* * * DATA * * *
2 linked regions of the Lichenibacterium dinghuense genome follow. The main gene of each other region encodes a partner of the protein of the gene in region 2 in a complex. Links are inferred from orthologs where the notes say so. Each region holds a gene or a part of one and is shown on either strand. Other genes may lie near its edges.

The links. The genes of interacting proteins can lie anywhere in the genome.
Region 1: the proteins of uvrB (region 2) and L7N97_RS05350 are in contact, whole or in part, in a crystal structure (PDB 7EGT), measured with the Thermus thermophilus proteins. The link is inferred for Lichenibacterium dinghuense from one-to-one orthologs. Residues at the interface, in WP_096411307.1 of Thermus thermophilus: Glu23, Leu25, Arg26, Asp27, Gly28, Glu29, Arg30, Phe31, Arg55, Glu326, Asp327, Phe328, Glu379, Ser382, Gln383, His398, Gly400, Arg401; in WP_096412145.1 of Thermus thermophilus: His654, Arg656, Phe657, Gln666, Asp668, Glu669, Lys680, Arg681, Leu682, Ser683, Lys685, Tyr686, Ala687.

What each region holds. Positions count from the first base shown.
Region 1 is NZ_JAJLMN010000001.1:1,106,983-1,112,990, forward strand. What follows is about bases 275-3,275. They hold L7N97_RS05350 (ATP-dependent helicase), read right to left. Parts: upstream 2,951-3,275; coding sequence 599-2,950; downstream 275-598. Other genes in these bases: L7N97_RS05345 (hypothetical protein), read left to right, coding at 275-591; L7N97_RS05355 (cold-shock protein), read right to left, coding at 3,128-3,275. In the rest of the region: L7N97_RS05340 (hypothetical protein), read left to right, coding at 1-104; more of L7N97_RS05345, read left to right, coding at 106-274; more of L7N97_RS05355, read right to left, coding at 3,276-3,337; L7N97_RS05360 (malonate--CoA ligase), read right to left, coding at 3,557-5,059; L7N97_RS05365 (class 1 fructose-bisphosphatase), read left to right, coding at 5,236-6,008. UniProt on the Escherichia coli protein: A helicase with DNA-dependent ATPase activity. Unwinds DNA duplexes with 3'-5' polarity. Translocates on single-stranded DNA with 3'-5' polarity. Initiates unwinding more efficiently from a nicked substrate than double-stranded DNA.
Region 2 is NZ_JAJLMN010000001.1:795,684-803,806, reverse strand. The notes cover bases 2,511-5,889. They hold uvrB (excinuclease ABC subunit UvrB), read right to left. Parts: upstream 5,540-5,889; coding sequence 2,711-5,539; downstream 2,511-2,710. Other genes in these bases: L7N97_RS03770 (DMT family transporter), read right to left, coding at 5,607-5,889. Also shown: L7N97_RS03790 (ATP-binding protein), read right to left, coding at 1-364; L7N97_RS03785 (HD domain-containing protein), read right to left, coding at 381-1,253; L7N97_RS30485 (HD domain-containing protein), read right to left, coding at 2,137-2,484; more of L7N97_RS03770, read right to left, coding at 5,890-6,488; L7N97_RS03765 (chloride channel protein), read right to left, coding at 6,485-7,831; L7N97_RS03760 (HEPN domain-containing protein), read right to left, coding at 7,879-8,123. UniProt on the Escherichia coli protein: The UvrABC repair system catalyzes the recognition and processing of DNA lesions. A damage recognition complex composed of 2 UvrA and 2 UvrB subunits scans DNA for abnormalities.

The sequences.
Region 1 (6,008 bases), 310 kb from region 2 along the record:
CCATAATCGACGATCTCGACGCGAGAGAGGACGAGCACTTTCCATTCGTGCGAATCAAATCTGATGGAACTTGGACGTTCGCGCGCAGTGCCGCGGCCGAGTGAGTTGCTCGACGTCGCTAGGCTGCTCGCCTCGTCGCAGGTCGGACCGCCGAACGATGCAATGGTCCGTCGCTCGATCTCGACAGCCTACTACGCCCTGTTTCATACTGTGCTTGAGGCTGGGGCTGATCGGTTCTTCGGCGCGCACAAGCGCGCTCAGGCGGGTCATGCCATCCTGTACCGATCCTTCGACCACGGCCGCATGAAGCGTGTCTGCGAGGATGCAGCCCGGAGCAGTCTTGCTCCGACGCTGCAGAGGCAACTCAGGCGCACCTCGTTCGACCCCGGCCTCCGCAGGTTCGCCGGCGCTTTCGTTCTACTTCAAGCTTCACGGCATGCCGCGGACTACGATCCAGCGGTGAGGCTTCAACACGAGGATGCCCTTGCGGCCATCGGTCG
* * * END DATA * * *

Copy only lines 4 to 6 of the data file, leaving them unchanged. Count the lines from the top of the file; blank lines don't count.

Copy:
What each region holds. Positions count from the first base shown.
Region 1 is NZ_JAJLMN010000001.1:1,106,983-1,112,990, forward strand. What follows is about bases 275-3,275. They hold L7N97_RS05350 (ATP-dependent helicase), read right to left. Parts: upstream 2,951-3,275; coding sequence 599-2,950; downstream 275-598. Other genes in these bases: L7N97_RS05345 (hypothetical protein), read left to right, coding at 275-591; L7N97_RS05355 (cold-shock protein), read right to left, coding at 3,128-3,275. In the rest of the region: L7N97_RS05340 (hypothetical protein), read left to right, coding at 1-104; more of L7N97_RS05345, read left to right, coding at 106-274; more of L7N97_RS05355, read right to left, coding at 3,276-3,337; L7N97_RS05360 (malonate--CoA ligase), read right to left, coding at 3,557-5,059; L7N97_RS05365 (class 1 fructose-bisphosphatase), read left to right, coding at 5,236-6,008. UniProt on the Escherichia coli protein: A helicase with DNA-dependent ATPase activity. Unwinds DNA duplexes with 3'-5' polarity. Translocates on single-stranded DNA with 3'-5' polarity. Initiates unwinding more efficiently from a nicked substrate than double-stranded DNA.
Region 2 is NZ_JAJLMN010000001.1:795,684-803,806, reverse strand. The notes cover bases 2,511-5,889. They hold uvrB (excinuclease ABC subunit UvrB), read right to left. Parts: upstream 5,540-5,889; coding sequence 2,711-5,539; downstream 2,511-2,710. Other genes in these bases: L7N97_RS03770 (DMT family transporter), read right to left, coding at 5,607-5,889. Also shown: L7N97_RS03790 (ATP-binding protein), read right to left, coding at 1-364; L7N97_RS03785 (HD domain-containing protein), read right to left, coding at 381-1,253; L7N97_RS30485 (HD domain-containing protein), read right to left, coding at 2,137-2,484; more of L7N97_RS03770, read right to left, coding at 5,890-6,488; L7N97_RS03765 (chloride channel protein), read right to left, coding at 6,485-7,831; L7N97_RS03760 (HEPN domain-containing protein), read right to left, coding at 7,879-8,123. UniProt on the Escherichia coli protein: The UvrABC repair system catalyzes the recognition and processing of DNA lesions. A damage recognition complex composed of 2 UvrA and 2 UvrB subunits scans DNA for abnormalities.